3. Partner “Meet in the Middle”- Student are grouped in partners, facing each other on opposite

side lines with a middle line between (created with cones or an existing gym line). On cue (preferably music), students run to a middle line where they each tell the other an exercise to do. After hearing the exercise chosen by their partner, the students return to their starting line and perform the exercise a set number of times (must be age appropriate).

4. “3 Ring Circuit”- Teacher splits students into 3 equal groups and sends them to 1 of the 3

circuit stations. Students perform at 1 of 3 stations: 1(locomotor movements around the

perimeter of the gym, 2) scooting on scooter boards inside perimeter and 3) jumping rope in the middle. Teacher initiates students movement on a cue (preferably music) in a counter clockwise motion around the room with a directed locomotor movement, clockwise for scooter boards and gives

suggestions for jump rope maneuvers

5. “What’s on your Plate?”. Students move around the gym performing exercise tasks on and around laminated plates with preset exercises on each plate. On cue (preferably music), students

move to a plate and perform the cardio, muscular strength, muscular endurance, agility, balance or flexibility exercise listed on the plate. Every 30 to 60 seconds, have the students rotate plates either in a set direction or randomly around the room.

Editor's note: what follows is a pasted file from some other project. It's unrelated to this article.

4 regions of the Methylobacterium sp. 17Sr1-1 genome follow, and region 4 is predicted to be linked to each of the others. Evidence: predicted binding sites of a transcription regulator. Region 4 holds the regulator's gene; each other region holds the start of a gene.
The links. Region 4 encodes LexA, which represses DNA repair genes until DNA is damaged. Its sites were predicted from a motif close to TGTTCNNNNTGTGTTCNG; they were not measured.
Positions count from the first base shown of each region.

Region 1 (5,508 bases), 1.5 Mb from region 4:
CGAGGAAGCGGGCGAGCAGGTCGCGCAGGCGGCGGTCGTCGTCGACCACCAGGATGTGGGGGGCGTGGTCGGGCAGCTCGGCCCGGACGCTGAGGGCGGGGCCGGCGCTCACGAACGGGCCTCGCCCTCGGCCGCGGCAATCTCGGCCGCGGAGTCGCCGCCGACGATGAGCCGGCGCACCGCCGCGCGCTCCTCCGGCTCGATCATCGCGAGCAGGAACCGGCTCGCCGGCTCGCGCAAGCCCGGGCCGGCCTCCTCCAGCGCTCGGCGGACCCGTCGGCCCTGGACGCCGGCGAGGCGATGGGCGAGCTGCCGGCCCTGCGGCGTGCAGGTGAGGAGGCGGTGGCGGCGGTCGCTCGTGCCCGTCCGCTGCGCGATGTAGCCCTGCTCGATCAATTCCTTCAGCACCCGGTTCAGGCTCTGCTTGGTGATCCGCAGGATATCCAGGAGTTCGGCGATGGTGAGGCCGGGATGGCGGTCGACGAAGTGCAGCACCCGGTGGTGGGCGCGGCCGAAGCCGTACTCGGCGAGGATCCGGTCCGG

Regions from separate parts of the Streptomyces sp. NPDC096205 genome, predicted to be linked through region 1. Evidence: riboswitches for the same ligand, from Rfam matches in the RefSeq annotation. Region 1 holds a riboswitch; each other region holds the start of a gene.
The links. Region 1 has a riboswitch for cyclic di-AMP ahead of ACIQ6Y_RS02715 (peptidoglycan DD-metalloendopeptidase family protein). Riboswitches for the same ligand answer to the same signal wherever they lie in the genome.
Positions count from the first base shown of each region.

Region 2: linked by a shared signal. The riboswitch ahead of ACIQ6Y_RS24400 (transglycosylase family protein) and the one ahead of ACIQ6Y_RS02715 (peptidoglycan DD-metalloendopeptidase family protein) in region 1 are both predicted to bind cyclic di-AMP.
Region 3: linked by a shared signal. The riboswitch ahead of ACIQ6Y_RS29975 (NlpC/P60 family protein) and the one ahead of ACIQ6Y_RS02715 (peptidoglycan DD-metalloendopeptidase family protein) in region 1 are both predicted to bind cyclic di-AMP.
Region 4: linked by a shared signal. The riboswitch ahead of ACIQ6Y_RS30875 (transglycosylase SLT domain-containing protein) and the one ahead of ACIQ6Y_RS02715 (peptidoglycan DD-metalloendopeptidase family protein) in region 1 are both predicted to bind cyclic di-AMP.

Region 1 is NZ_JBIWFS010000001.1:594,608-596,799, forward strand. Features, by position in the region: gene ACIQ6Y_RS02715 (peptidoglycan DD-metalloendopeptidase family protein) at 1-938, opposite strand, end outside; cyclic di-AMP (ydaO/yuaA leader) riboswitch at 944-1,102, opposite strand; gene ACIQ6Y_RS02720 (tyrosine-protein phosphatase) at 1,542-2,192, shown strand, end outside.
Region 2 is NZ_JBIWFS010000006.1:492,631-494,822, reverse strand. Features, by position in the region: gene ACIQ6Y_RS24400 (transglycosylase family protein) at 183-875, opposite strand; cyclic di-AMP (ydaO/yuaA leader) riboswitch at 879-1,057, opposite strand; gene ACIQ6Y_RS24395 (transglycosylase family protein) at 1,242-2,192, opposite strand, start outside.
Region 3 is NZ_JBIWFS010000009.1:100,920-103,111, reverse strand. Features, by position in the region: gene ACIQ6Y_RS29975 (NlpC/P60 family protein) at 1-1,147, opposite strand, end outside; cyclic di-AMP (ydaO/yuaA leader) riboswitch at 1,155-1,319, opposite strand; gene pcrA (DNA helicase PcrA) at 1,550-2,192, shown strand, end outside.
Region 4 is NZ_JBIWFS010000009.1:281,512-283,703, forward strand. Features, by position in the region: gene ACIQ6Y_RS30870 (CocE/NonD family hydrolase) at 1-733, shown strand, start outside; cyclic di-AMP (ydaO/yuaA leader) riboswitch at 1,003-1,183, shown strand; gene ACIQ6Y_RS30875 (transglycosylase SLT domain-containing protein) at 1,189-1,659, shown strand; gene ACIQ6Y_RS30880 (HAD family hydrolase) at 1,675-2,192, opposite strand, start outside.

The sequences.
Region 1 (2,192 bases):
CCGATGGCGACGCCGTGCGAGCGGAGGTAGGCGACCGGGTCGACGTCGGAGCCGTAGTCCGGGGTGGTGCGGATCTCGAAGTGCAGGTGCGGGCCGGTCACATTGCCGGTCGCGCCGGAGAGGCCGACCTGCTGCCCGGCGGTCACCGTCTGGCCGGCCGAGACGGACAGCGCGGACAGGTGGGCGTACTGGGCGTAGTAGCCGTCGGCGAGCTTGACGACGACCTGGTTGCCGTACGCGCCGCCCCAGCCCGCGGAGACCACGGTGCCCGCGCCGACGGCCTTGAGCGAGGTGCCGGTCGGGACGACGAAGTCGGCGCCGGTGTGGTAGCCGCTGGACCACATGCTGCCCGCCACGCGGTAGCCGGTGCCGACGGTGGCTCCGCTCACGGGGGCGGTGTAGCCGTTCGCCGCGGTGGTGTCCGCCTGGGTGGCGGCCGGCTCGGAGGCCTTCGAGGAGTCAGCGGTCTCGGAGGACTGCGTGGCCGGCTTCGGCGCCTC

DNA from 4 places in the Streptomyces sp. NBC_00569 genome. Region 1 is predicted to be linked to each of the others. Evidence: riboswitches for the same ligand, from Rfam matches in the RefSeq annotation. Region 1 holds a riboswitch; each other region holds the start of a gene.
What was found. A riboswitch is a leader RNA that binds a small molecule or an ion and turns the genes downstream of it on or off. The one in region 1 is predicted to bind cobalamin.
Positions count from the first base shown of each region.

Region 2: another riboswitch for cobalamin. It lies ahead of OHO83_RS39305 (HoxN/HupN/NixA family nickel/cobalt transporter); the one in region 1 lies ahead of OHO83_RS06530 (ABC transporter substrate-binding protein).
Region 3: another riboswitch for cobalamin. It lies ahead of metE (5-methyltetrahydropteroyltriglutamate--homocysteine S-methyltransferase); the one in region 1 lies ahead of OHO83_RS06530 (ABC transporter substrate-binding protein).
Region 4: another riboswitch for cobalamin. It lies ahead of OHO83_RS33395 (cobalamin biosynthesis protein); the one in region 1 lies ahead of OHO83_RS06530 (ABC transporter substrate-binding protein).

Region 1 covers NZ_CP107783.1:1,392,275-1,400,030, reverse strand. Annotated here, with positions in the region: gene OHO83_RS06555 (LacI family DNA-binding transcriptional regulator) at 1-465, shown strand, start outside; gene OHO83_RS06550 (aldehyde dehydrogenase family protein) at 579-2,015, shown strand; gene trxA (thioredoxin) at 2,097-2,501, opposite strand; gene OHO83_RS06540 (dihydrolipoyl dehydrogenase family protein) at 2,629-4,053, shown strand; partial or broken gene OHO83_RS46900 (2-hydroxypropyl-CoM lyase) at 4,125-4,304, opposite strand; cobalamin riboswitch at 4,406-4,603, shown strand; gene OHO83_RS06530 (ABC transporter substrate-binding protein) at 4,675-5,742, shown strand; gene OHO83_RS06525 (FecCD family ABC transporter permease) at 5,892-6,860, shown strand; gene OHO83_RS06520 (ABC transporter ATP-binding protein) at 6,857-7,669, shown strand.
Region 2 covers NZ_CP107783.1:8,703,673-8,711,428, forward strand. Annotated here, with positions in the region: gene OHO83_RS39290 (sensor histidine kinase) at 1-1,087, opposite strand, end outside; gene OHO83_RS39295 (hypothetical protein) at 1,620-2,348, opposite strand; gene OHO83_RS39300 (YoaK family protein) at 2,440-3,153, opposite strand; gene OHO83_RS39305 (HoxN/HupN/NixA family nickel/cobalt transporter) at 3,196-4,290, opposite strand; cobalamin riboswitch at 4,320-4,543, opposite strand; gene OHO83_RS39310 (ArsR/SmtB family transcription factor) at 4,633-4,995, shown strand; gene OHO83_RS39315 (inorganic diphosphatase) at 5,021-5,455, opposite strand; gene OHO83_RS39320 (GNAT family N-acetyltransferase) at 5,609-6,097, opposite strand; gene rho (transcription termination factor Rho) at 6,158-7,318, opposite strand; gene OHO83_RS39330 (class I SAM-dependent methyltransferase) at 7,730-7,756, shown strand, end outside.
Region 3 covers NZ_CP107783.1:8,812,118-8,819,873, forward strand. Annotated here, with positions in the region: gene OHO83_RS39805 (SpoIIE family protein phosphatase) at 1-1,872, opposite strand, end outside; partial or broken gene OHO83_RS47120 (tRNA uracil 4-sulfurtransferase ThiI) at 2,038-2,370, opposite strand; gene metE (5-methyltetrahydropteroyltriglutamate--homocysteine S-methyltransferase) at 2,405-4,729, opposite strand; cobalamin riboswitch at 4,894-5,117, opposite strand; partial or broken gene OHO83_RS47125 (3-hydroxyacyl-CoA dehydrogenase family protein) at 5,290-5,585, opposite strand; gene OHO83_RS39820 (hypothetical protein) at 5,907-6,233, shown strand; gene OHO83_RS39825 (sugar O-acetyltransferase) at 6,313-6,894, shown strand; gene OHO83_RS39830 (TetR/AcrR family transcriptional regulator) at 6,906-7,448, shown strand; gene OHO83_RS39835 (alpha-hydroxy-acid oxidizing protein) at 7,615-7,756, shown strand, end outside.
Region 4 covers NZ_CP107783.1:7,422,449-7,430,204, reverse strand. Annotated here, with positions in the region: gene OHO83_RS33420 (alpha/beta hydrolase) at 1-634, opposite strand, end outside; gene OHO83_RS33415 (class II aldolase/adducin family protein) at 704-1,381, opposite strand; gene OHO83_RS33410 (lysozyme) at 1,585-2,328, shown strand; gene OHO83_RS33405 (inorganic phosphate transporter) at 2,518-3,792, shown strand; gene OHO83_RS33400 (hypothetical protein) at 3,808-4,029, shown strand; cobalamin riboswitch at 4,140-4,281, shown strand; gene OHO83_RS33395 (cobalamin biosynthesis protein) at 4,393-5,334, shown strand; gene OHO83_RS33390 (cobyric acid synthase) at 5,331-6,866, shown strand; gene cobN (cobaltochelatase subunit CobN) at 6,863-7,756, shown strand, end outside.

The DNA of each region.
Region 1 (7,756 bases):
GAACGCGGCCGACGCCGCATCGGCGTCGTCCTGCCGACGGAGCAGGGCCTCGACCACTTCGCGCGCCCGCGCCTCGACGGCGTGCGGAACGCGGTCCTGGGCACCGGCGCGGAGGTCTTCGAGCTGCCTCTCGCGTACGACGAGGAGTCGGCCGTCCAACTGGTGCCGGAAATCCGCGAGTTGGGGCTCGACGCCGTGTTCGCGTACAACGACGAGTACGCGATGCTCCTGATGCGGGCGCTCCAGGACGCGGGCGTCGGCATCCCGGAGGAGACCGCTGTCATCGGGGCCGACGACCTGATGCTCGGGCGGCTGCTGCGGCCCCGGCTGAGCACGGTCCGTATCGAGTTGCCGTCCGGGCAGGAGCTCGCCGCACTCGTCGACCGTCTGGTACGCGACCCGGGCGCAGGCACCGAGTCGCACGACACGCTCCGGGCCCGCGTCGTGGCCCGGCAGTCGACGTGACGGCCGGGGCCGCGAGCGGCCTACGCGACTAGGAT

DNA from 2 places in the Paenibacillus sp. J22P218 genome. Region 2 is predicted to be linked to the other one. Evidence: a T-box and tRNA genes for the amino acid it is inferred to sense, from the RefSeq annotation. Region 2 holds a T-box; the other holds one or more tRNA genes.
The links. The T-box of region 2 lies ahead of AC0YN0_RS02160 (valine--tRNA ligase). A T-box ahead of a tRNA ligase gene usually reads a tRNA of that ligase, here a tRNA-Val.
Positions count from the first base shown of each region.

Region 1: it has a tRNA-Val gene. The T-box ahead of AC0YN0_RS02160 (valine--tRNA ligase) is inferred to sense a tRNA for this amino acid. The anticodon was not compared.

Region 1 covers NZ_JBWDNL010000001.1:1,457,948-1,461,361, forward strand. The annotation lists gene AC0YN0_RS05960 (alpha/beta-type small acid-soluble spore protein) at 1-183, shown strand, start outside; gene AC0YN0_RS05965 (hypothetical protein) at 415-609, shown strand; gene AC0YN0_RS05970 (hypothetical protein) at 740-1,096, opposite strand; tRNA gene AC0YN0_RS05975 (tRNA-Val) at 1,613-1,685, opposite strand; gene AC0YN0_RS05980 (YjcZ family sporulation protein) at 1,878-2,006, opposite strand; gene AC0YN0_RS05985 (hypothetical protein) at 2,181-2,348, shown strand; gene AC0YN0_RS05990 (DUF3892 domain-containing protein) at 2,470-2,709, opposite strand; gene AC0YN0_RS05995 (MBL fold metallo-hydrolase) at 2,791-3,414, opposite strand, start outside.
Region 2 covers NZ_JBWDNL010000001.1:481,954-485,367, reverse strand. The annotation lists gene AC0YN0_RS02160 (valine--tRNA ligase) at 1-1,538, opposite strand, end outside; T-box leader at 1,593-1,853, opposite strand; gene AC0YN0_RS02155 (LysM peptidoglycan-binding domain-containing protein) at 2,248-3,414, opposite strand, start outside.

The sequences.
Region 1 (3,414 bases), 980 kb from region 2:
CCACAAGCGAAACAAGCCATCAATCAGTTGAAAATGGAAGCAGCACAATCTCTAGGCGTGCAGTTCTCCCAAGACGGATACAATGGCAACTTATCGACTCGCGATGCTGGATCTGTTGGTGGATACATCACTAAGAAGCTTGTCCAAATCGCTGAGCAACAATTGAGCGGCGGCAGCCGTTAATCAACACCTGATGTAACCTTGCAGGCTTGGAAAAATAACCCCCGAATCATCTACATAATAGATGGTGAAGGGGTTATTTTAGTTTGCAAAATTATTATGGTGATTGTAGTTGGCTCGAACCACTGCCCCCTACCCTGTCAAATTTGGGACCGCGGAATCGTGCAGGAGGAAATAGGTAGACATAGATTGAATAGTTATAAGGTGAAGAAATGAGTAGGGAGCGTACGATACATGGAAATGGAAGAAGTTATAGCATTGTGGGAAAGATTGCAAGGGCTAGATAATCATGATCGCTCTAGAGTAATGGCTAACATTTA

Thanks for your great motivating fitness activities and for initiating this conversation in your blog!

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Roy Masters Head of PE Charters Ancaster School, we invented a new game at school last week called ” Charters Ball” it is a net game and is 3v3, two of the children in each team start on a centre line there side of the court and the third person on each side starts from the side of their court and is called the server. The server has to throw the ball into either of two large squares situated in the back corners of the opposing side of the net. As soon as the server serves the two other players can move to defend the squares.

Developed by my year 2 class

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Very creative. Never underestimate the minds of our students. I always enjoy observing and learning the games they invent. I’ll give a shot. We’re in the middle of our volleyball unit. Thanks for sharing.